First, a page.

Vinyl love: Various artists “Tiny Changes: A Celebration Of Frightened Rabbit’s ‘The Midnight Organ Fight'”

(Vinyl Love is a series of posts that quite simply lists, describes, and displays the pieces in my growing vinyl collection. You can bet that each record was given a spin during the drafting of each corresponding post.)

Artist: Various artists
Album Title: Tiny Changes: A Celebration Of Frightened Rabbit’s ‘The Midnight Organ Fight’
Year released: 2019
Details: Double LP, 24 page booklet

The skinny: Back in the middle of January, I went on a bit of a Frightened Rabbit kick, posting photos from the one time I saw them live in 2013, as well as ‘Vinyl love’ instalments for the albums “The midnight organ fight”, “Pedestrian verse”, and “Painting of a panic attack”, and all of this in the span of a week. However, I waited until today, what is widely-acknowledged as the second anniversary of frontman Scott Hutchison’s death, to post this, the only other Frightened Rabbit-related vinyl in my collection (for now). This tribute to “The midnight organ fight” was in the works before Hutchison’s suicide, the recording of the album’s tunes by friends of the band were already mostly recorded to celebrate the album’s 10th anniversary, but the remaining band members decided to refocus its release after the fact. They named it for the mental health charity launched in honour of Hutchison and donated a portion of the album’s sales to it as well. The album includes covers by Death Cab for Cutie’s Ben Gibbard, Canadian indie rockers Wintersleep, fellow Scots The Twilight Sad, dream-poppers Daughter, and the lovely one below by Julien Baker. This heavyweight double-LP pressing includes a 24-page booklet filled with words and memories supplied by other members of Frightened Rabbit and by the artists that performed the covers (a few of these are shown above). And reading these really hits you hard and you can’t escape the feeling that we’ve lost a great songwriter. We miss you Scott.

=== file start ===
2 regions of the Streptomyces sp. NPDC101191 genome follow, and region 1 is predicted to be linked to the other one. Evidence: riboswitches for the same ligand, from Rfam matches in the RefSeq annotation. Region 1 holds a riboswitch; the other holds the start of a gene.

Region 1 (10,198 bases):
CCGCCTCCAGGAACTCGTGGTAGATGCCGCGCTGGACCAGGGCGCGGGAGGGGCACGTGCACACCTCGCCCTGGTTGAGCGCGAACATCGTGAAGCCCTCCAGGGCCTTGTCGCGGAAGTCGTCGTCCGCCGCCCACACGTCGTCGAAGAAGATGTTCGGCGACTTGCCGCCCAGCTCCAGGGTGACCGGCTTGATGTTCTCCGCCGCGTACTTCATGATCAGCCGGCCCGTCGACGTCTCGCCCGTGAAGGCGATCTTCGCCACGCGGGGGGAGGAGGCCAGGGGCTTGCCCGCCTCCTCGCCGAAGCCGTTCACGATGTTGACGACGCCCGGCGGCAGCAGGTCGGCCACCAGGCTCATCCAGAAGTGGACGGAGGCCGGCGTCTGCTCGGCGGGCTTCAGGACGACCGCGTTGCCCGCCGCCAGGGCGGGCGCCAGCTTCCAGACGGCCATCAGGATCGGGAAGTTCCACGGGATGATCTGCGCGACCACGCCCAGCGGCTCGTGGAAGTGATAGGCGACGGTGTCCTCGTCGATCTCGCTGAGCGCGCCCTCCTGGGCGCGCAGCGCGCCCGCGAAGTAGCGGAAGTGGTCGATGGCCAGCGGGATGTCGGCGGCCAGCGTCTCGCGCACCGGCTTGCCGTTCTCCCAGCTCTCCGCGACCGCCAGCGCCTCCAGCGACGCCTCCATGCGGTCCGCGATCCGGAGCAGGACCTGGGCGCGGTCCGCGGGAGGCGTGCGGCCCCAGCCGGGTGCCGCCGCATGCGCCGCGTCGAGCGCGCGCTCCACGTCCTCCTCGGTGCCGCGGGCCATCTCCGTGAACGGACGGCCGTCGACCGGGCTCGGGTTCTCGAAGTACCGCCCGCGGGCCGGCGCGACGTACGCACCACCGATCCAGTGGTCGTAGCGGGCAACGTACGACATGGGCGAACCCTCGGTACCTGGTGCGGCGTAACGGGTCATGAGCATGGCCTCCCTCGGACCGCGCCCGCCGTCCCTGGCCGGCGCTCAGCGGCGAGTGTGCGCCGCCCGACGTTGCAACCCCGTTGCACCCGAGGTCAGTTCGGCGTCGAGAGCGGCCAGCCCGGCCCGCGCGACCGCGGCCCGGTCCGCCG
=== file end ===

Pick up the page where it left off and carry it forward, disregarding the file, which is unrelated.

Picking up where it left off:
Standout track: “The modern leper” as covered by Julien Baker

Best tunes of 2012: #26 Passenger “Let her go”

<< #27    |    #25 >>

Mike Rosenberg, aka Passenger, took an interesting and somewhat circuitous route to stardom. He formed a band with friend Andrew Philips in 2003 and called it, you guessed it, Passenger. Rosenberg and Philips were the only static members of the rotating group of musicians and the group only released one album in 2007 before disbanding in 2009. Rosenberg then embarked on a solo career, still using the Passenger name, that took him to Australia, away from his native homeland of England, and where, after plenty of touring and performing, he gained his first spate of popularity.

Still, things didn’t really get going for him until his fourth solo record, “All the little lights”, which was released in 2012 and on which he was backed by a band made up almost entirely of Australian musicians. It was this album’s second single, “Let her go”, that broke him in a country outside of Australia, charting first in Netherlands, then, slowly but surely spreading throughout Europe, and finally, hitting North America’s shores the following year. The song’s music video became a smash on YouTube, gathering more than 2 billion views, one of the most viewed clips on the platform. And this popularity translated to big time sales for the album, getting on year end charts for both 2013 and 2014, and achieving gold and platinum status in many countries.